Advertisers do not think it’s worth paying for Twitter verification under CEO Elon Musk’s new Twitter Blue subscription plan, according to the results of a Campaign US LinkedIn poll.
Musk relaunched Twitter Blue last week as a paid offering, requiring accounts seeking verification to pay $8 per month (or $11 per month for iPhone users) to maintain their blue checkmark. The new program was supposed to launch on Nov. 29 but was delayed after the platform was flooded with impersonators.
Wary of the brand safety implications of Musk’s Twitter, which has been the subject of headline news since the billionaire announced his intention to purchase the platform in the spring, more than a third of Twitter’s top 100 advertisers have fled since the early days of his takeover.
In the 53 days since his takeover, Twitter has made massive layoffs, reinstated controversial banned accounts, abruptly suspended journalists, dismantled Twitter’s trust and safety council and most recently, later walked back a poll he posted asking whether he should step down as CEO, after more than half of respondents voted yes.
Amid the turmoil, many agencies are telling their clients to leave the platform and not come back.
According to poll responses, advertisers fear Twitter’s trajectory could damage brand credibility and make clients vulnerable to criticism. As a result, 85 per cent said Twitter Blue is “not worth” the investment.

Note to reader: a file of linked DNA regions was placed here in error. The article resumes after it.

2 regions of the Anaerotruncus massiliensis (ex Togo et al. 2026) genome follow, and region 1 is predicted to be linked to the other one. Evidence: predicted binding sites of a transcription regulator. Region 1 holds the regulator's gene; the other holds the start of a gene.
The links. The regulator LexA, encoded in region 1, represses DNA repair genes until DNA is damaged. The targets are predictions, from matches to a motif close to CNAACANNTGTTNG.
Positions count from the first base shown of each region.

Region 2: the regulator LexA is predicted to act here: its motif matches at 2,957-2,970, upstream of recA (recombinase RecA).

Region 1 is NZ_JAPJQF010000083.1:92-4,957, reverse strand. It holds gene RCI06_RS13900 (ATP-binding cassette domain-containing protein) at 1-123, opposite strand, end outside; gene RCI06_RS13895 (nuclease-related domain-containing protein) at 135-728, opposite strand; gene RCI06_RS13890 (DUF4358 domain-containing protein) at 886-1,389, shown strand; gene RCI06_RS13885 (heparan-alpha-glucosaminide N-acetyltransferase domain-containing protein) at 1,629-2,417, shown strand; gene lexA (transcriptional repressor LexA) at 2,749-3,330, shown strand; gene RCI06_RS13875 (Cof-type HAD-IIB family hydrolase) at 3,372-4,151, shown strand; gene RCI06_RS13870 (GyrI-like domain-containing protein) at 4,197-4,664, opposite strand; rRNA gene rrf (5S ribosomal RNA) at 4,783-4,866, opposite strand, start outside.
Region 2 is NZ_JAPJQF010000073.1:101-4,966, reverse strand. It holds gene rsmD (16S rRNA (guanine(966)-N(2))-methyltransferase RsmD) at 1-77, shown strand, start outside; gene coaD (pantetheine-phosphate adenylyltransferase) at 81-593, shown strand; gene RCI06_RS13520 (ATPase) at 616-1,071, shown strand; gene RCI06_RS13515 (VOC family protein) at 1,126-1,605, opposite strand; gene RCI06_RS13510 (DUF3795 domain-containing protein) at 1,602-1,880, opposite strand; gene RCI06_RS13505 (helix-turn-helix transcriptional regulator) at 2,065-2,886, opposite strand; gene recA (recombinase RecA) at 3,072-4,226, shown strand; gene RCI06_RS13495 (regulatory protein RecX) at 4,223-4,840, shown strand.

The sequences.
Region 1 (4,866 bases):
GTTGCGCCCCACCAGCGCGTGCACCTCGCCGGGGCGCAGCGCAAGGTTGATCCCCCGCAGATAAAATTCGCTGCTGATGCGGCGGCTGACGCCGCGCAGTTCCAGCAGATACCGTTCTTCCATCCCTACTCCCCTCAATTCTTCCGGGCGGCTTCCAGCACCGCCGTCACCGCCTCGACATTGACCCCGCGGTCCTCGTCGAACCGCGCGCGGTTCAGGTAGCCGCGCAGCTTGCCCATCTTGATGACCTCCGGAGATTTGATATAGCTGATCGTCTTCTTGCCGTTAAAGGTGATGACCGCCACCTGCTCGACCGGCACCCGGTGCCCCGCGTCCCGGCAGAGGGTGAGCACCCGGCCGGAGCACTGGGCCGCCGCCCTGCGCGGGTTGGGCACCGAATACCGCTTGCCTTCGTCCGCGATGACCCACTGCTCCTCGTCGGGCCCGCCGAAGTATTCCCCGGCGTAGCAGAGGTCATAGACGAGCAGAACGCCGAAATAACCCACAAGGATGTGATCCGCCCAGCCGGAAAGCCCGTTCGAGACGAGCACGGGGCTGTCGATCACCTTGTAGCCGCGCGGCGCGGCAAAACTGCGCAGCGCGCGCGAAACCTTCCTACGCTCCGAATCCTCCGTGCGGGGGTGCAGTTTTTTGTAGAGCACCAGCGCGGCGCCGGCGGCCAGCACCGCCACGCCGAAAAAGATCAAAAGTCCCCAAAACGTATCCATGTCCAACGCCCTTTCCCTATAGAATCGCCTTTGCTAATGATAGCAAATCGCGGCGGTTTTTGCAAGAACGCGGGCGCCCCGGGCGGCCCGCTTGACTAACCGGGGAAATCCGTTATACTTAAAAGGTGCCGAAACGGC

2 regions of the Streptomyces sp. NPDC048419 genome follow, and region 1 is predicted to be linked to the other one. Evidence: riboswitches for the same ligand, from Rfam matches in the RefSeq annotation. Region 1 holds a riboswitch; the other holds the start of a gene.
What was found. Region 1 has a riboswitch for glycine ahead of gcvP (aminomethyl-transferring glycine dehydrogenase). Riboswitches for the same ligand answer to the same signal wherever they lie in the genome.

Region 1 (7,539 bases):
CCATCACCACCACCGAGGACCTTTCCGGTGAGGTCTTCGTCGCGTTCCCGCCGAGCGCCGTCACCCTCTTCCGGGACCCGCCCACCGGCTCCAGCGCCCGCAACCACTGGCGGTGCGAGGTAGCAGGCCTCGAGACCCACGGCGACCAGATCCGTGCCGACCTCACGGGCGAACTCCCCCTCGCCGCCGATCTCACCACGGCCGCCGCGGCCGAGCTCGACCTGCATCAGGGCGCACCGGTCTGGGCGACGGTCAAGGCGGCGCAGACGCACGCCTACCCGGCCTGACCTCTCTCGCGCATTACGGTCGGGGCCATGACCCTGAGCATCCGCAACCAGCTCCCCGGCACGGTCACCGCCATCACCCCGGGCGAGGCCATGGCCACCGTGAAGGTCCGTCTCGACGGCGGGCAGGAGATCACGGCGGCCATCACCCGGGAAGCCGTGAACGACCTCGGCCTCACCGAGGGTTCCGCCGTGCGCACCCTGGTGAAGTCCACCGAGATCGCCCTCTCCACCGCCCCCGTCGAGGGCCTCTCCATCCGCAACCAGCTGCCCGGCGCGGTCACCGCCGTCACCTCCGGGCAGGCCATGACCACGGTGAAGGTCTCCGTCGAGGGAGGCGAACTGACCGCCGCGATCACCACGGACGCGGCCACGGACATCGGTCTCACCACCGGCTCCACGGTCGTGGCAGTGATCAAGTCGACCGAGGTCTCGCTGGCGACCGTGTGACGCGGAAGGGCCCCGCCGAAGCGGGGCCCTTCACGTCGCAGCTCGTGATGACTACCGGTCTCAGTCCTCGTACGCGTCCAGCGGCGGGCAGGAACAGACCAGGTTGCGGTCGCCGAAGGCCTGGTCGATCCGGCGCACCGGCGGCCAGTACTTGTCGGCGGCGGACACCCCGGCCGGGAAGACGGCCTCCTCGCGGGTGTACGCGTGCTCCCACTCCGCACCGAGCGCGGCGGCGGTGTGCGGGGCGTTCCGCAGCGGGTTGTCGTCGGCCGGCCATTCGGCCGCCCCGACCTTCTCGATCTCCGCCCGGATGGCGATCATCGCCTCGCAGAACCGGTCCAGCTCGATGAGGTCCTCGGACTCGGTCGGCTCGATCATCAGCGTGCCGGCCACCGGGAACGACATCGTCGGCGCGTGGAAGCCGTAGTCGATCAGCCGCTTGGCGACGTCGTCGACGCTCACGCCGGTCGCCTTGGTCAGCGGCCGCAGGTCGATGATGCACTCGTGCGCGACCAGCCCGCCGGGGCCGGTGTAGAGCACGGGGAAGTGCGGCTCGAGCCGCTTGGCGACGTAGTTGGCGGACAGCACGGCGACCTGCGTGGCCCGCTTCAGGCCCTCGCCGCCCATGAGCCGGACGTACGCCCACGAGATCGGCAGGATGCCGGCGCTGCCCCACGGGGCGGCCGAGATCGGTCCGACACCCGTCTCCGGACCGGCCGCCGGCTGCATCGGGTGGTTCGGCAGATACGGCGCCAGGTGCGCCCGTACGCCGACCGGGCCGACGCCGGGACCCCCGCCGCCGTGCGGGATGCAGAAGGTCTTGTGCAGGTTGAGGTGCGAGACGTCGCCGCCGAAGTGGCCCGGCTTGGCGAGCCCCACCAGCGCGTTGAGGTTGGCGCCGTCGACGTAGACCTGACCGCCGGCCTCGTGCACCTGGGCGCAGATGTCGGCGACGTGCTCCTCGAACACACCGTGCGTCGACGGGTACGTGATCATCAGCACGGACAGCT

In a comment on the poll, Hexah director of marketing and communications Fabiana Melendez Ruiz said she is advising clients against buying a Twitter Blue subscription because it diminishes brand credibility to pay for recognition.
“Finally, what do brands get out of it? Early access to tools that may or may not end up staying long term?” she asks.
Jake Sticka, VP of client strategy at Rising Tide Interactive, also said in a comment he is “advising strongly against Twitter Blue.”
“Going even further, [I’m] advising against clients being live on Twitter at all right now — it’s too unpredictable of an environment to be brand safe,” he wrote.
Diana Lee, co-founder and CEO of adtech company Constellation shared similar sentiments in an email with Campaign US.
“Twitter’s once iconic blue verification check mark came with no fee and was only given to influential companies and public figures,” she said. “However, with a shift to a subscription model in which anyone can simply purchase their verification, the status is ultimately losing its credibility.
“With Twitter’s future still uncertain – and potentially a new CEO on the way – I recommend that brands refrain from opting into Twitter Blue until it all smooths out. Prepare yourselves for more changes from Twitter in the new year.”
A version of this article first appeared on Campaign UK